Saturday, July 4, 2009

Material Language

"If no word in a language is exactly the same as any other word in a different language, and languages are reciprocally incommensurable, either translating is impossible or it consists in freely interpreting the text and recreating it. At this point what interests scholars is no longer the relationship between source and target but rather the effect of the translated text on the target culture. Such research is undoubtedly interesting for studies in comparative literature as well as for studies on the evolution of a given national culture." - Umberto Eco, Experiences in Translation (Toronto: U of Toronto Press, 2001), p. 21.

I have commented elsewhere in this blog that I am deeply suspicious of appeals to "original language" as a means to settle interpretive questions regarding a text in dispute. My suspicion, as stated before, has to do with the notion that the "original text" (e.g., a Hebrew or Greek critical text) somehow gains us a privileged access to the past and not, as I argue is actually the case, a mediated reconstruction of the past in the present. It may seem a trifling point, if one trusts one's reconstructions. For me, however, such attempts at reconstruction will always and inevitably be marked by the interests and concerns of the present.

There is no correction for this bias, furthermore, because it is built into the very fabric of that with which we are dealing: language itself. Language comes with an insurmountable local bias.

Take, for example, this recent essay by neuroscientist Lera Boroditsky, entitled "How Does Our Language Shape the Way We Think?"

Boroditsky's research points out that "quirks of grammar, such as grammatical gender, can affect our thinking," and she goes on to claim that, "Such quirks are pervasive in language; gender, for example, applies to all nouns, which means that it is affecting how people think about anything that can be designated by a noun."

Which might mean that, contrary to the claims of proponents of so-called "Cartesian" or "generative" grammars (Noam Chomsky, John Searle, and others), there is no shared meaning "behind" the various languages spoken in our Biblical versions. When we translate into English what was a Greek translation of an Aramaic statement (as is the case with the Gospels), it is not a matter of hanging different signifiers upon the same "background" meanings. Rather, the very meanings expressed in each of these iterations - Aramaic, Greek, and English - are inextricably bound to the materiality of the structure of that particular language itself.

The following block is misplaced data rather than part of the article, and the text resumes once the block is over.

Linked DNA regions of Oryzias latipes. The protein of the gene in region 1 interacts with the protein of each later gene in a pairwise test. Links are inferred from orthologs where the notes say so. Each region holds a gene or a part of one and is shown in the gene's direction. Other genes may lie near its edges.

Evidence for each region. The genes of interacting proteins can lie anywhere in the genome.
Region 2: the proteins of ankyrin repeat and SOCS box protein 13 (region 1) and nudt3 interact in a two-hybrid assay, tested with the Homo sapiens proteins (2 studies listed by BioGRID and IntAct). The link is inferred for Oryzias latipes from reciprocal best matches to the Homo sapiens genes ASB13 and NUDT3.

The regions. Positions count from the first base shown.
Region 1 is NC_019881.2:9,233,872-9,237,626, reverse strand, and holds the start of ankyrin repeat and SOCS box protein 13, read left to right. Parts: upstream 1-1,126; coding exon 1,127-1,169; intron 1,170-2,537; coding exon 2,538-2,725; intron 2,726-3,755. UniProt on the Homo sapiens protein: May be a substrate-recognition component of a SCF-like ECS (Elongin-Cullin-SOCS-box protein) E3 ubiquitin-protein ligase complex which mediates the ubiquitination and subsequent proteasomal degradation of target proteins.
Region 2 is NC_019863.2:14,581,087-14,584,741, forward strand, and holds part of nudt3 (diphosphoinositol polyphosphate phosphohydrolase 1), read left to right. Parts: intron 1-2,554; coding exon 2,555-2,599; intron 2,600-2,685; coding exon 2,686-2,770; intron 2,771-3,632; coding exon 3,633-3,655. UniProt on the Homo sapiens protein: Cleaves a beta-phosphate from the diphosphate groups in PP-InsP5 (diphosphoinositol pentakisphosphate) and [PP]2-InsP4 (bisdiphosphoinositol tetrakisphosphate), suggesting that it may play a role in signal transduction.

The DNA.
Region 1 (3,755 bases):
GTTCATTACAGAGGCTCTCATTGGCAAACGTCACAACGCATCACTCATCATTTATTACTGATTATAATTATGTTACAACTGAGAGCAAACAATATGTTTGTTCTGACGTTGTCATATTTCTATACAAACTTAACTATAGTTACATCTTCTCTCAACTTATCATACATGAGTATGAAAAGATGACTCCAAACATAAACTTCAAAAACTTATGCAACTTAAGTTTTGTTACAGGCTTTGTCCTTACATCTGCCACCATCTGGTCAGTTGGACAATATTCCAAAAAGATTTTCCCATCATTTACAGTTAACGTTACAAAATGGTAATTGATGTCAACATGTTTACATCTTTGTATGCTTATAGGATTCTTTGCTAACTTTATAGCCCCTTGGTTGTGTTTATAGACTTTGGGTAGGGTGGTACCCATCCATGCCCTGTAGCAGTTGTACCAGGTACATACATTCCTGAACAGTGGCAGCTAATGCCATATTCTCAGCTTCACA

These differences in language are not minor. In Boroditsky's research, which she discusses here in an interview with NPR's Here and Now, she demonstrates how the linguistic connection of the cardinal directions to the life of the aboriginal Pormpuraaw affects the manner in which they conceive time itself. In another example, the interview discusses the relationship of direct and indirect language attribution with regard to events to the formation of memory and blame (a fact that would have stark implications for such Christian doctrines as sin and atonement).

Adopting such a position into one's hermeneutic methodology would, of course, make the notion of verbal plenary inspiration quite difficult to maintain. That is to say, even if God dictated, word for word, the contents of the "original" Bible (which some extreme versions of verbal plenary inspiration assert), this by no means indicates that we, as English speakers, can obtain to the weltanschauung at work in those "original" words. Put another way, it is not a matter of simply translating language, but an entire metaphysic surrounding and interpenetrating the language, that is required.

In pointing out this implicationof Boroditsky's claims, some might argue that I have now pulled the rug out from under any veracity to Scripture at all. I do not think this is the case, however. Scripture has managed, through the ages, to "mean" and "have meaning," despite this non-transparent mediation that does not actually access the thought-schemata of the past. In other words, the book still works, despite its not working in the simple manner we thought it did.

For me, this is fascinating. When Boroditsky describes the Pormpuraaw manner of dealing with time, social interaction, and indeed all facets of life through the medium of the four cardinal directions and the path of the Sun's travel, I attempt in my own mind to imagine what that sort of weltnaschauung would be like to have, instead of the very Western "left-to-right" schemata I am hardwired with. Inevitably I will fail at fully imagining this difference, of course. Our wiring is tenacious. The trick, as in all translation, is not to get it "right," but to get it wrong in a useful and compelling way.

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